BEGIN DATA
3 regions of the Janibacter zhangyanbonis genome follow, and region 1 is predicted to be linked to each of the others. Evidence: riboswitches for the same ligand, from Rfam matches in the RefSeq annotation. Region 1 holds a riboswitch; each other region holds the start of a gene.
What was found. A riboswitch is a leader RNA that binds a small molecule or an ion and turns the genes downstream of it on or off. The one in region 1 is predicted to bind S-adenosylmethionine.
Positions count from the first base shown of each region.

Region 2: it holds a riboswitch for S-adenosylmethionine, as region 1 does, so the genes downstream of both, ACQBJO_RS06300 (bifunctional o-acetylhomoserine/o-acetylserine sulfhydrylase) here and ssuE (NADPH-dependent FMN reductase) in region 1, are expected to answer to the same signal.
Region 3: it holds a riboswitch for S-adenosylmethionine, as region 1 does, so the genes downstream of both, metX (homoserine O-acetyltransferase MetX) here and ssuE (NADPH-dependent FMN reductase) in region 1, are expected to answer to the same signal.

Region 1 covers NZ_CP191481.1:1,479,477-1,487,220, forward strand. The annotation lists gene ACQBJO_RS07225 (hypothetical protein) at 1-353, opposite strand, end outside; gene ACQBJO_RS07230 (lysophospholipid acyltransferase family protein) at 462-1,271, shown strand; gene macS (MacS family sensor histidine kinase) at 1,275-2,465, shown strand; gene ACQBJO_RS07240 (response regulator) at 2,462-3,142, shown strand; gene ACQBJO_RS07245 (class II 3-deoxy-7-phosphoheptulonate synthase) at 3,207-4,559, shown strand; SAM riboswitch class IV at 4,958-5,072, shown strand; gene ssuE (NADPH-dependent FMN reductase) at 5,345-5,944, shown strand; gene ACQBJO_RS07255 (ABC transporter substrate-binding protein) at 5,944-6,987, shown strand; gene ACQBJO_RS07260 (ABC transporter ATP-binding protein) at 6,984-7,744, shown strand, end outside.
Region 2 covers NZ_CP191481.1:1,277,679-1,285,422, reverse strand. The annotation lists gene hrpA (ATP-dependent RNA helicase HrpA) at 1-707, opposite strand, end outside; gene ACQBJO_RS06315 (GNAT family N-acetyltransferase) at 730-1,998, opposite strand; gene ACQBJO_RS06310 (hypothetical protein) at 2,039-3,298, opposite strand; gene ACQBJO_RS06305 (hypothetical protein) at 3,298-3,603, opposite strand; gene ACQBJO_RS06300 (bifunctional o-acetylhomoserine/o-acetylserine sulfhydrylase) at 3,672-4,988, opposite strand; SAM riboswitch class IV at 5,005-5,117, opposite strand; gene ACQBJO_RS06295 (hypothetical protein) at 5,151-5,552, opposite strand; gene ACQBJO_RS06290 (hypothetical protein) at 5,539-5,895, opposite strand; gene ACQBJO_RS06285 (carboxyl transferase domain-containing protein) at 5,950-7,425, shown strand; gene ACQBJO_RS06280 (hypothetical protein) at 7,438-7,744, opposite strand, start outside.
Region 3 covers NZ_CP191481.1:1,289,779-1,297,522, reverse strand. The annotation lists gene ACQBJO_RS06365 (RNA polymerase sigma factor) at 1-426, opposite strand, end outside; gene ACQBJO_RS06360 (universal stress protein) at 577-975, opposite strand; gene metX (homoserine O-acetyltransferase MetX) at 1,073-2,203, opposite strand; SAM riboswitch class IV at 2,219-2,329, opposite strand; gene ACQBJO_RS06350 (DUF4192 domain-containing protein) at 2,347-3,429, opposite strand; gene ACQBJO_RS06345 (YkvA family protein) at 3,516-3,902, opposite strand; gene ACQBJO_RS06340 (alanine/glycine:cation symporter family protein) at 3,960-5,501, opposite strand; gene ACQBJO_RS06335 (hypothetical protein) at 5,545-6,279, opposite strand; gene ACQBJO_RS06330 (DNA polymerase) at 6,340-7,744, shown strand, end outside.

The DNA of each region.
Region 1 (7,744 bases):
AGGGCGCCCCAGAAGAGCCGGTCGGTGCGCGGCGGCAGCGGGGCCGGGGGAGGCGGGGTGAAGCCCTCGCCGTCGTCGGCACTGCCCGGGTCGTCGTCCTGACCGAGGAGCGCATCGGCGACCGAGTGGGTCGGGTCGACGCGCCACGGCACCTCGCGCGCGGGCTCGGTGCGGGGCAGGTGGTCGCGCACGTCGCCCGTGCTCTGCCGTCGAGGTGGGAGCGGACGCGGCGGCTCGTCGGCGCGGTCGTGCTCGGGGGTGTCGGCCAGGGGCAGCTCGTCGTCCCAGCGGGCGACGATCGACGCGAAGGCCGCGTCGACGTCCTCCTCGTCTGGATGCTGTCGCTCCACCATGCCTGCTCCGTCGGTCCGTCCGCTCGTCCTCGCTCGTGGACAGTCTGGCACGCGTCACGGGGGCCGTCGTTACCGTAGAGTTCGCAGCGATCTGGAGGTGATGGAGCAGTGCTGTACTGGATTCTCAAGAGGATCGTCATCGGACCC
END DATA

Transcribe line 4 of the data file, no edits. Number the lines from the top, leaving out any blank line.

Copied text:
Region 2: it holds a riboswitch for S-adenosylmethionine, as region 1 does, so the genes downstream of both, ACQBJO_RS06300 (bifunctional o-acetylhomoserine/o-acetylserine sulfhydrylase) here and ssuE (NADPH-dependent FMN reductase) in region 1, are expected to answer to the same signal.